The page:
What’s Your Perspective?

The run came in at that point in your sleep when you’re just starting to feel like you’re getting some rest. My first thought, “There goes the rest of the night.” Even if this was a false alarm, we’d be back in 10 minutes but the few hours of solid sleep that could be had that night were gone. We’d already had 3 fires that shift, one during the day and two earlier in the night. This would be our 4th.

Your perspective changes how you see the world.

Your perspective changes how you see the world.

We descended the stairs as the cot guy yelled out “Box.  We’re first”. Everyone’s already fast pace increased a notch. Seconds later we were pulling out of quarters. Central office radioed a report of people still in the building. The pace increased another notch. Thank God the fire was only 3 blocks from the station.

That day E-54’s crew were all regulars:  Our FEO, (Fire Engine Operator) who was just a few months short of retirement.  Lt., with 27 years on the job, he was a well seasoned firefighter and calm, cool boss.  G and I, the two firefighter on the back end.  Our FEO stood about 5’11” and both Lt. & G were 6’4” or 6’5”. Then there was me, a whopping 5’4 ½”.  

! tall guys

When people saw us get off the rig that song from Sesame Street went through their mind. “ One of these things is not like the other.”   Just the sight of a female firefighter surprised many people, but being so much shorter than the rest of the crew really caught their attention.

When we got on scene, fire was blowing out the window in the right rear of the house, probably a bedroom.  It was my stretch, so I grabbed the bundle and started pulling hose.  G kicked the door open with one powerful motion.  This was something he was famous for. It was rare for G need a second kick on any door.

Things moved quickly. Our masks were on, and we had water fast.  I took the line to the right and G began a search to the left.  Lt. was feeding line from the door.

The house had been closed up tight.  It was filled with a particularly thick black smoke. The fire that had started in the bedroom, extended down the hall and was just starting to roll into the living room. 

I made my way through the maze of living room furniture, reached the hallway and opened the pipe. G had searched the living room yell out a “this room’s clear” and move on to the next room. 

I was just short of the bedroom door when Lt. came to back me up.

There’s a point in the process of putting out a fire where the heat is most intense. Water isn’t hitting the heart of the fire yet.  All the heat is pushing out a doorway or around a corner, and you’re just beyond that door or corner, right in the heat. Experience tells us just keep moving forward, conditions will get better.  Water will hit the seat of the fire and the intensity will diminish.  We call this making the corner.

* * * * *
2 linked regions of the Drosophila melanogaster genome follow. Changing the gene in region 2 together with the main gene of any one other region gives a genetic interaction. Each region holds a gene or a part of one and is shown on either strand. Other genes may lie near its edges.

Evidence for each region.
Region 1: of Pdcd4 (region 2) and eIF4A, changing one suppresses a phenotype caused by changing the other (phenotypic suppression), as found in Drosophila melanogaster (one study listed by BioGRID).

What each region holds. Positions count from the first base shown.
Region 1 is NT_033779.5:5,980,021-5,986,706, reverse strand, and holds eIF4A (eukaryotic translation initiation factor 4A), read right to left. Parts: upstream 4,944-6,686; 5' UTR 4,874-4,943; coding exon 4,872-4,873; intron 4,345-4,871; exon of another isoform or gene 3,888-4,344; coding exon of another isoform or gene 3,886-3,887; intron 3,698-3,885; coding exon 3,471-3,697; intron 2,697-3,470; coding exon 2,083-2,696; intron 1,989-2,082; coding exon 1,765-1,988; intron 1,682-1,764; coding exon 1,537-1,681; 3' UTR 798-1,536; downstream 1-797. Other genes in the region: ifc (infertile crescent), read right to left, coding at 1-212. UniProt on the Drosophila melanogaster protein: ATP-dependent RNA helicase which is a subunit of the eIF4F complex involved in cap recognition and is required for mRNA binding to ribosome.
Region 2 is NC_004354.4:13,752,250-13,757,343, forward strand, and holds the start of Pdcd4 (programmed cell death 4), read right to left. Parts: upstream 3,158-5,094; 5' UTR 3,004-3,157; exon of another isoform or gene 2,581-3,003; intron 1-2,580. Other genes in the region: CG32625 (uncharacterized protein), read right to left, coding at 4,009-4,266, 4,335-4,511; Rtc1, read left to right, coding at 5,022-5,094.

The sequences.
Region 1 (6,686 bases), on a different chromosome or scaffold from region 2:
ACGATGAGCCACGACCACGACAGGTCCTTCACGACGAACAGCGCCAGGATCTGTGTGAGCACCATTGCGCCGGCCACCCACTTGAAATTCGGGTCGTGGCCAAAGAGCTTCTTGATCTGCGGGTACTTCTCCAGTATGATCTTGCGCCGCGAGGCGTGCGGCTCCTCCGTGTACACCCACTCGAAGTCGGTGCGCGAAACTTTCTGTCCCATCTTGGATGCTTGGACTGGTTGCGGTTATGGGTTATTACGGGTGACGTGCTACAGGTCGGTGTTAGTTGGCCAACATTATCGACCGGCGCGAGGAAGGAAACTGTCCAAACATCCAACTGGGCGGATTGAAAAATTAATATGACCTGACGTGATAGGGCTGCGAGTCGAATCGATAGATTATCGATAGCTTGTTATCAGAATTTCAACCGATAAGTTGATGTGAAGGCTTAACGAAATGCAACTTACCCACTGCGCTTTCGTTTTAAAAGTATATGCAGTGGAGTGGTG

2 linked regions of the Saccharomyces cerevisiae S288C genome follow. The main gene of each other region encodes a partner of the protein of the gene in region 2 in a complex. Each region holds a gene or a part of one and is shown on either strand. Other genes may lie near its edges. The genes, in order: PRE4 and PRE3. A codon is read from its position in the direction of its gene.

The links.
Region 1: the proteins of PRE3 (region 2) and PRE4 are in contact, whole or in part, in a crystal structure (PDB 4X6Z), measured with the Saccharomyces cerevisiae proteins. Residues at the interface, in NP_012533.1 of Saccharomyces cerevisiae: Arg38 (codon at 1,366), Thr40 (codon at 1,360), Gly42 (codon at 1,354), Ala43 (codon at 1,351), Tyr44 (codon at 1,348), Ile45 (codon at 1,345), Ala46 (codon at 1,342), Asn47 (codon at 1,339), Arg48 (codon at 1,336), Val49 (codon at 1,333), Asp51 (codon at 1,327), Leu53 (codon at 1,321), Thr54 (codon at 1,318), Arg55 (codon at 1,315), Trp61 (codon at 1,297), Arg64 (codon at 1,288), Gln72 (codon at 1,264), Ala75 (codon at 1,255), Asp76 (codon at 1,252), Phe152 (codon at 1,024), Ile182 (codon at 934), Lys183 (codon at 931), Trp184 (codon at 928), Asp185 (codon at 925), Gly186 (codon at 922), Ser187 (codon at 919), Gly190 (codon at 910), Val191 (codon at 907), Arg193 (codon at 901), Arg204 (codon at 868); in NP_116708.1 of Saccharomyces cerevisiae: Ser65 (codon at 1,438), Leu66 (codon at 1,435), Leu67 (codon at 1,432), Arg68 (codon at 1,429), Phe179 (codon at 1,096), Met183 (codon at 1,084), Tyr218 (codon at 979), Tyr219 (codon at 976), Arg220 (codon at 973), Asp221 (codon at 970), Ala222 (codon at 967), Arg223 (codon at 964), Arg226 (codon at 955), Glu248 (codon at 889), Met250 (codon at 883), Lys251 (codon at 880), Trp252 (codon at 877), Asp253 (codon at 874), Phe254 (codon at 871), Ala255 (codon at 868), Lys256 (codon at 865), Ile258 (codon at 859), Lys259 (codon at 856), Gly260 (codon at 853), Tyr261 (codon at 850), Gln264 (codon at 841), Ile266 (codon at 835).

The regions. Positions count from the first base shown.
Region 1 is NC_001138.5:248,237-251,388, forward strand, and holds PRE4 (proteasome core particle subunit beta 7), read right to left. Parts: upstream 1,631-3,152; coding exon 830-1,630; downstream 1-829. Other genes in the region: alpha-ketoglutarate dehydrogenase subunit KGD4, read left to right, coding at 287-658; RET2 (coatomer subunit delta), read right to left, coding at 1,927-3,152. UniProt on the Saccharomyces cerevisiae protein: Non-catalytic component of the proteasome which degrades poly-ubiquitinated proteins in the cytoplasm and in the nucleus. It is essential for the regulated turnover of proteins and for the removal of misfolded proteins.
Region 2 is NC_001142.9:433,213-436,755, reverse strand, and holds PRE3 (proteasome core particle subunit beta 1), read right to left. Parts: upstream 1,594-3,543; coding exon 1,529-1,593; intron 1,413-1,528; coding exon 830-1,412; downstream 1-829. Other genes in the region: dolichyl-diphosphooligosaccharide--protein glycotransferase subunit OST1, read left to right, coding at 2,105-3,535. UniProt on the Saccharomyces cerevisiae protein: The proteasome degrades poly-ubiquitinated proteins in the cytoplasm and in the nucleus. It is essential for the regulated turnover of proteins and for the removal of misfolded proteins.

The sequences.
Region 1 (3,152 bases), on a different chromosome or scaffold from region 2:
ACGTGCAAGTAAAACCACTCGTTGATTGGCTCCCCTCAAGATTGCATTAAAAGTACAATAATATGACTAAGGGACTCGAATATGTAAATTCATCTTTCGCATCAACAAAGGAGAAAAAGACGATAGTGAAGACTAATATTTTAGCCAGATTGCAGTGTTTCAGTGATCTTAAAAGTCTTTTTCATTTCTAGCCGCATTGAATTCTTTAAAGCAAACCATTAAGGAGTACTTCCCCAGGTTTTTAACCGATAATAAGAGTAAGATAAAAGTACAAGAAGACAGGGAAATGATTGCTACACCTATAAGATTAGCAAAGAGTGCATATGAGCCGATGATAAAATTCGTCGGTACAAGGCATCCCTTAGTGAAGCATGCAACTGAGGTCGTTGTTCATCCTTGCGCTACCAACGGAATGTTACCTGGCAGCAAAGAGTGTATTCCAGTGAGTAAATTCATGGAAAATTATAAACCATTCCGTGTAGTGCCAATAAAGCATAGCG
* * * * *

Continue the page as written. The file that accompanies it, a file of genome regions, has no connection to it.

This wasn’t a particularly intense fire, I was able to move down the hall standing. Just short of making the corner, I had only slightly pulled my shoulders in to hunker in against the heat, no need to crawl on this one.


Lt. grabbed the line behind me with one hand, and with the other gave me a quick tap on the back, to let me know he was there.  Seconds later Lt said “It’s a hot one Sheryl, get down.” I’m thinking Lt’s lost his mind. 

I didn’t react, and he said it again, “Get down Sheryl”.  

I moved forward, making the corner just as Lt’s massive hand was on my shoulder pulling me down. Again I’m thinking “What he hell is he talking about?”  I took a knee anyway.  Maybe there was something Lt. realized that I didn’t. 

We were hitting the seat of the fire now and a short time later it was nearly out.  All that was let was to hit a few hot spots and check to be sure fire didn’t get in the ceiling.  We got back to our feet. 

Word reached us the house was clear, no person found.  The smoke in the bedroom was cleared enough for us to see there wasn’t a body in there either. No one had been home when the fire began.

Back at quarters, reports were completed, we washed up, and packed up our bedding. The night was over.  Only a few hours of sleep again that shift.

We gathered at the table, coffee in hand, to wait for the next day’s crew to relieve us.  I started giving the Lt. a little good hearted shit about the fire being hot.  He said “I was burning up.” 

I came back with “Well old man, it’s finally happened.  You’ve lost your mind.”  This was a particularly good jab since I’m only a few years younger than him. 

“You didn’t think that was hot?”.  

“No.  I was standing the whole time, until you told me to get down.” 

Having been the tall guy on the line with a short girl for so many years, G knew right away what the confusion was.

When you fight a fire, the person on the nozzle takes the brunt of the heat. For the second guy who is shielded by the first, the heat isn’t as intense. With Lt being a foot taller than me, his head and shoulders weren’t shielded.  Since heat raises, his head was also in a much hotter part of the room than mine. 

None of this occured to us.  Based on what he was feeling and  knowing the person on the pipe is usually being blasted with heat, he was sure I was burning myself.  He pulling me down to keep me from blistering my neck and ears.  

So what can we learn from this?  At times the intensity of a situation can be a matter of perspective. When things don’t fit into your normal, you can perceive them as more intense than they really are.  Input from someone with a different perspective can often help you see the reality of a situation. 

Either that, or Lt. really is loosing it.


Please note: I reserve the right to delete comments that are offensive or off-topic.